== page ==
Google feels the ‘heat’ in India, delays key Play Store decision – Times of India

Last week, Google updated some of is Play Store policies for app developers across the world. However, now the company has announced that the policy has been delayed in India. In a detailed statement shared by the company, Google said that it “heard some additional questions from the community in India” and wanted to address to them.
“We are setting up listening sessions with leading Indian startups to understand their concerns more deeply…and and we’re also extending the time for developers in India to integrate with the Play billing system, to ensure they have enough time to implement the UPI for subscription payment option that will be made available on Google Play — for all apps that currently use an alternative payment system we set a timeline of 31st March 2022,” said Purnima Kochikar, Director of Business Development, Games & Applications, Google Play
Google has made it mandatory for app developers on the Play Store to use its in-app payment system. Developers will have to use Google’s payment system, under which it takes 30% fee from app developers. Google made it clear “this policy is only applicable to less than 3% of developers with apps on Google Play.” For all app developers, the timeline was till September 30, 2021.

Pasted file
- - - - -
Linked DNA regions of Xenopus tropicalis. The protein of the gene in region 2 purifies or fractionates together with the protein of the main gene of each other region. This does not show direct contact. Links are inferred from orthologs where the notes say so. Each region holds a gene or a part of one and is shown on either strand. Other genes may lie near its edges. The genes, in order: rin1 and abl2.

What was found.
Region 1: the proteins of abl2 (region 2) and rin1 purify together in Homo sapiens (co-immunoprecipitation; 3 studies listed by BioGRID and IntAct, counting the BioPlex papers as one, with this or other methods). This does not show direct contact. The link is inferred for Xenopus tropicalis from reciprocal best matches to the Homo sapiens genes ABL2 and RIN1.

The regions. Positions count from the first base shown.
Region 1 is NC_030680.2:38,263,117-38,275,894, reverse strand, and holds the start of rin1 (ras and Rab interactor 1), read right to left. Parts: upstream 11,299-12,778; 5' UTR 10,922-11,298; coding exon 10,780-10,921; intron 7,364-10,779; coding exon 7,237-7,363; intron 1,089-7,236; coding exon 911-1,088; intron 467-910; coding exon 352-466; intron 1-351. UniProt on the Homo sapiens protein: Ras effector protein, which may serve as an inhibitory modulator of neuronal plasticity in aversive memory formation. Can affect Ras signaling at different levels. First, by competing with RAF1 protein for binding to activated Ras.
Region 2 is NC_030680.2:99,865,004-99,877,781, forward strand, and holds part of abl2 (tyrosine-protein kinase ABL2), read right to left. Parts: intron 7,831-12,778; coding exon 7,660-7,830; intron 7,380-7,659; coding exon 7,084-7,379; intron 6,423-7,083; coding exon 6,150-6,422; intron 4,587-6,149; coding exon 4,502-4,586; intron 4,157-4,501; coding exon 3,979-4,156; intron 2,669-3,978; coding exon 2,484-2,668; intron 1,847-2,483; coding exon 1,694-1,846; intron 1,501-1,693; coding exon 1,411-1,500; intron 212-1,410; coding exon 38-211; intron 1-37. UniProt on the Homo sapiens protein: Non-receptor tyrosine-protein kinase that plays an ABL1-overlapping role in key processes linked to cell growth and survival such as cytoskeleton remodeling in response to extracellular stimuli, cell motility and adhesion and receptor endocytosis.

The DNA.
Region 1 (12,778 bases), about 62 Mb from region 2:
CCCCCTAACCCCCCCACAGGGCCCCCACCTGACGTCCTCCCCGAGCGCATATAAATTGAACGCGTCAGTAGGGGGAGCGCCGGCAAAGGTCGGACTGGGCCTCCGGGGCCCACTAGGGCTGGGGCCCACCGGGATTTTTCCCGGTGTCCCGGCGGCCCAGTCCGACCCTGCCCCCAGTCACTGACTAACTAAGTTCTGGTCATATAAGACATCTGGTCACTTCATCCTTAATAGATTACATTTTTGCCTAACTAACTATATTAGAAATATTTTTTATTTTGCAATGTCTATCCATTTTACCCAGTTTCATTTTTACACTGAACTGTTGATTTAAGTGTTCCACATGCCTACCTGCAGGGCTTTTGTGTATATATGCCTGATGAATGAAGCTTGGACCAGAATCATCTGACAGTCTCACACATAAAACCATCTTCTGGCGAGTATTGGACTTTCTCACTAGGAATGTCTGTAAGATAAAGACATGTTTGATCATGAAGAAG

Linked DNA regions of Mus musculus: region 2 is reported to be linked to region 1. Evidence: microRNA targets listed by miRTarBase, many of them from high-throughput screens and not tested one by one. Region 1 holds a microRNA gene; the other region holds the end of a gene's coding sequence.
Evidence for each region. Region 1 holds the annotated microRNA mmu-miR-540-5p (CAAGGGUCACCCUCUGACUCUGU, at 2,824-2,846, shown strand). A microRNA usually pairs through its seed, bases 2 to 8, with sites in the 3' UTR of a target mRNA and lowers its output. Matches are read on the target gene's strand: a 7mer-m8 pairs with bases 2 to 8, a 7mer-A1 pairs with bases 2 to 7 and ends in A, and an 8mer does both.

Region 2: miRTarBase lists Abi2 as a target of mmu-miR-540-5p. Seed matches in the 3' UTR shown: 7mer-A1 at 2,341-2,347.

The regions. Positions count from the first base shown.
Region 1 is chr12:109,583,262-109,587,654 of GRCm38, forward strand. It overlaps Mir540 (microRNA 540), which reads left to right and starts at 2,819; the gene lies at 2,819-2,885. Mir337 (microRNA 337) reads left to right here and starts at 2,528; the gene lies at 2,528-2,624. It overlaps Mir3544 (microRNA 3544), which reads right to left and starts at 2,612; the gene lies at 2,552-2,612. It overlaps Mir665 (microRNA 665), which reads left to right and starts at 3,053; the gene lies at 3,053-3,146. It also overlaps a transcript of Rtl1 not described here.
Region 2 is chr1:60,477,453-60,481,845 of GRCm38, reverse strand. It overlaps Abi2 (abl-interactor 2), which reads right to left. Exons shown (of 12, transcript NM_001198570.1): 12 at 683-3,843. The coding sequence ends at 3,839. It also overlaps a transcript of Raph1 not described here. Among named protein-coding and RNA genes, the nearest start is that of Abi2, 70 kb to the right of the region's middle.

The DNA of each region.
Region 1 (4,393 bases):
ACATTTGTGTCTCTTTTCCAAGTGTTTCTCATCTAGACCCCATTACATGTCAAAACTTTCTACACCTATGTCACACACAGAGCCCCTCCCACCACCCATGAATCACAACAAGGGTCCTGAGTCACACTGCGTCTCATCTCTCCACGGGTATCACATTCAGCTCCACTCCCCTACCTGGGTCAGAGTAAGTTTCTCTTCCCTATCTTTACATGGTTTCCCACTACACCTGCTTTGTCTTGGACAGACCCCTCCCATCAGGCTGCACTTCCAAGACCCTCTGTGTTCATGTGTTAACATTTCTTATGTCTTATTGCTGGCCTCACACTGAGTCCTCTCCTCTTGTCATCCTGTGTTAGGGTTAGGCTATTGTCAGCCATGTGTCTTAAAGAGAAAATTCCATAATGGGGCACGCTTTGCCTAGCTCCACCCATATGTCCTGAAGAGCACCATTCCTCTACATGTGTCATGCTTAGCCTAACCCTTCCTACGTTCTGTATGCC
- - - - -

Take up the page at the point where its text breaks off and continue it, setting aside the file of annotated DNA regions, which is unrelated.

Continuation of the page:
However, in India, it clearly has delayed the timeline as there have been ‘issues’ cropping up with leading app developers, mainly Paytm. It hasn’t been the best of the times for Google and some popular apps in the world. Globally, it has been facing issues with Epic Games (creator of Fortnite) and closer home it is Paytm that locked horns with Google.
Google had removed Paytm from Play Store for a short while for violating certain guidelines. Paytm fixed them but has been making noises about Google monopolising the app space and making it unfair on app developers.
A report by The Economic Times had revealed that leading Indian startups had formed a coalition to counter Google’s Play Store policies.
“We have always said developers should have a choice in how they distribute their apps, and that stores should compete for consumers’ and developers’ business,” Google said in its statement. It further reiterated its “commitment” to India. “At Google we have always had a long and deep commitment to India, and working alongside the startups and developers has given us a more meaningful understanding of how technology can be more helpful. And so we remain committed to engaging with the community, to listen and find the right ways to help the Indian ecosystem grow and flourish,” added Kochikar in the statement.
One could perhaps say that this is the biggest challenge Google is facing in a long time in India. With Paytm announcing a ‘mini’ app store and certain other startups mulling future course of action, Google seems to be facing the heat in India.


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Sagar Biswas

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